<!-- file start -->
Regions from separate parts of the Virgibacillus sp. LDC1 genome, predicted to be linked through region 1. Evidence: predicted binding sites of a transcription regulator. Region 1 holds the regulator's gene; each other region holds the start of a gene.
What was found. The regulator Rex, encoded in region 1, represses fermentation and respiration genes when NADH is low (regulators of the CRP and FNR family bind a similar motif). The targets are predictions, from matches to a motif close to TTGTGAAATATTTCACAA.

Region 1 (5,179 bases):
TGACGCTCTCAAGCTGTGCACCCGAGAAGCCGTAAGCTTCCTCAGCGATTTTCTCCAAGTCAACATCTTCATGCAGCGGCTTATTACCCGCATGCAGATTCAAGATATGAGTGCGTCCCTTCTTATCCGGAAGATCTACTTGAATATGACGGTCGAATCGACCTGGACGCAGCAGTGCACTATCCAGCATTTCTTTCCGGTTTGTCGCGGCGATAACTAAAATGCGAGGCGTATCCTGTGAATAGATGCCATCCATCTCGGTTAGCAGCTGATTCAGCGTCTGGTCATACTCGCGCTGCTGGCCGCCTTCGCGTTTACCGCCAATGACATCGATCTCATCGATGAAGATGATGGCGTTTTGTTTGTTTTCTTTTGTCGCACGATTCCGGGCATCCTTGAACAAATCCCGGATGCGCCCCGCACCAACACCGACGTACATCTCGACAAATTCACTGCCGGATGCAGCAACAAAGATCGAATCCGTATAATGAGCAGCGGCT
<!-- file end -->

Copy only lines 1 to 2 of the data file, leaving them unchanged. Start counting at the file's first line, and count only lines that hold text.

Regions from separate parts of the Virgibacillus sp. LDC1 genome, predicted to be linked through region 1. Evidence: predicted binding sites of a transcription regulator. Region 1 holds the regulator's gene; each other region holds the start of a gene.
What was found. The regulator Rex, encoded in region 1, represses fermentation and respiration genes when NADH is low (regulators of the CRP and FNR family bind a similar motif). The targets are predictions, from matches to a motif close to TTGTGAAATATTTCACAA.